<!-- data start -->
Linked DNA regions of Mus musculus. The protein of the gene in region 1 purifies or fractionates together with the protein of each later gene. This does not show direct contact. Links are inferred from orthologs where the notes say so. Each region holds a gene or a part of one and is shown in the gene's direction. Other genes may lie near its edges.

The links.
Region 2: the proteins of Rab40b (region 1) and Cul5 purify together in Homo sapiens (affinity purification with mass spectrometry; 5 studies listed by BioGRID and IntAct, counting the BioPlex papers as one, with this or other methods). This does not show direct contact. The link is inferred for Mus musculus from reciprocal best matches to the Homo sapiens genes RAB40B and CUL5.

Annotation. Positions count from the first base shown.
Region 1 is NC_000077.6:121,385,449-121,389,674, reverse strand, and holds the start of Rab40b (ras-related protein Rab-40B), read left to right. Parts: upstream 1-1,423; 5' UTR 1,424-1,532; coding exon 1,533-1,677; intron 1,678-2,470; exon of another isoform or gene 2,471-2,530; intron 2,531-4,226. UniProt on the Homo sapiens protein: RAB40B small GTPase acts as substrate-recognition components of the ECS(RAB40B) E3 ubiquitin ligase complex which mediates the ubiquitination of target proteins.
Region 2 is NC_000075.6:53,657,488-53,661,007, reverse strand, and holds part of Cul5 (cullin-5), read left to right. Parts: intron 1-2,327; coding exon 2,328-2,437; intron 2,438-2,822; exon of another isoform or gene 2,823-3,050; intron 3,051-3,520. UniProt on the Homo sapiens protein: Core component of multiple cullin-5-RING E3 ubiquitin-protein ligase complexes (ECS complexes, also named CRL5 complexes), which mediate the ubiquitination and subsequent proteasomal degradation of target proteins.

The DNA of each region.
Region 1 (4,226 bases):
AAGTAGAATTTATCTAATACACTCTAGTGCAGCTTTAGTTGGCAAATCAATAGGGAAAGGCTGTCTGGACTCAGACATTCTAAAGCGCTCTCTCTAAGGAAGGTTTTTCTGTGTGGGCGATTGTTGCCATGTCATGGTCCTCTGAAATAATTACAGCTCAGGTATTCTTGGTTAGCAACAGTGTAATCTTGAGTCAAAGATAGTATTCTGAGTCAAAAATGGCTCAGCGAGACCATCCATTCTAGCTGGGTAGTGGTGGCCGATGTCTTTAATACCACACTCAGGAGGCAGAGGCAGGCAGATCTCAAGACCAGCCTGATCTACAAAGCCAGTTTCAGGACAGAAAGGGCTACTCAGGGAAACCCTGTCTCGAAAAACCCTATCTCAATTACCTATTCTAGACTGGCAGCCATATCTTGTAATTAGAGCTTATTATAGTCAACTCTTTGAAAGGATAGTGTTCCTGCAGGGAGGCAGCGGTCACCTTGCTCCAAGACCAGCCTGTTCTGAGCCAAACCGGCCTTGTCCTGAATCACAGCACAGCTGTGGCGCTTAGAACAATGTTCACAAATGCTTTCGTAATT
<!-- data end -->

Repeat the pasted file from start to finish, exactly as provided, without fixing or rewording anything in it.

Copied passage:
Linked DNA regions of Mus musculus. The protein of the gene in region 1 purifies or fractionates together with the protein of each later gene. This does not show direct contact. Links are inferred from orthologs where the notes say so. Each region holds a gene or a part of one and is shown in the gene's direction. Other genes may lie near its edges.

The links.
Region 2: the proteins of Rab40b (region 1) and Cul5 purify together in Homo sapiens (affinity purification with mass spectrometry; 5 studies listed by BioGRID and IntAct, counting the BioPlex papers as one, with this or other methods). This does not show direct contact. The link is inferred for Mus musculus from reciprocal best matches to the Homo sapiens genes RAB40B and CUL5.

Annotation. Positions count from the first base shown.
Region 1 is NC_000077.6:121,385,449-121,389,674, reverse strand, and holds the start of Rab40b (ras-related protein Rab-40B), read left to right. Parts: upstream 1-1,423; 5' UTR 1,424-1,532; coding exon 1,533-1,677; intron 1,678-2,470; exon of another isoform or gene 2,471-2,530; intron 2,531-4,226. UniProt on the Homo sapiens protein: RAB40B small GTPase acts as substrate-recognition components of the ECS(RAB40B) E3 ubiquitin ligase complex which mediates the ubiquitination of target proteins.
Region 2 is NC_000075.6:53,657,488-53,661,007, reverse strand, and holds part of Cul5 (cullin-5), read left to right. Parts: intron 1-2,327; coding exon 2,328-2,437; intron 2,438-2,822; exon of another isoform or gene 2,823-3,050; intron 3,051-3,520. UniProt on the Homo sapiens protein: Core component of multiple cullin-5-RING E3 ubiquitin-protein ligase complexes (ECS complexes, also named CRL5 complexes), which mediate the ubiquitination and subsequent proteasomal degradation of target proteins.

The DNA of each region.
Region 1 (4,226 bases):
AAGTAGAATTTATCTAATACACTCTAGTGCAGCTTTAGTTGGCAAATCAATAGGGAAAGGCTGTCTGGACTCAGACATTCTAAAGCGCTCTCTCTAAGGAAGGTTTTTCTGTGTGGGCGATTGTTGCCATGTCATGGTCCTCTGAAATAATTACAGCTCAGGTATTCTTGGTTAGCAACAGTGTAATCTTGAGTCAAAGATAGTATTCTGAGTCAAAAATGGCTCAGCGAGACCATCCATTCTAGCTGGGTAGTGGTGGCCGATGTCTTTAATACCACACTCAGGAGGCAGAGGCAGGCAGATCTCAAGACCAGCCTGATCTACAAAGCCAGTTTCAGGACAGAAAGGGCTACTCAGGGAAACCCTGTCTCGAAAAACCCTATCTCAATTACCTATTCTAGACTGGCAGCCATATCTTGTAATTAGAGCTTATTATAGTCAACTCTTTGAAAGGATAGTGTTCCTGCAGGGAGGCAGCGGTCACCTTGCTCCAAGACCAGCCTGTTCTGAGCCAAACCGGCCTTGTCCTGAATCACAGCACAGCTGTGGCGCTTAGAACAATGTTCACAAATGCTTTCGTAATT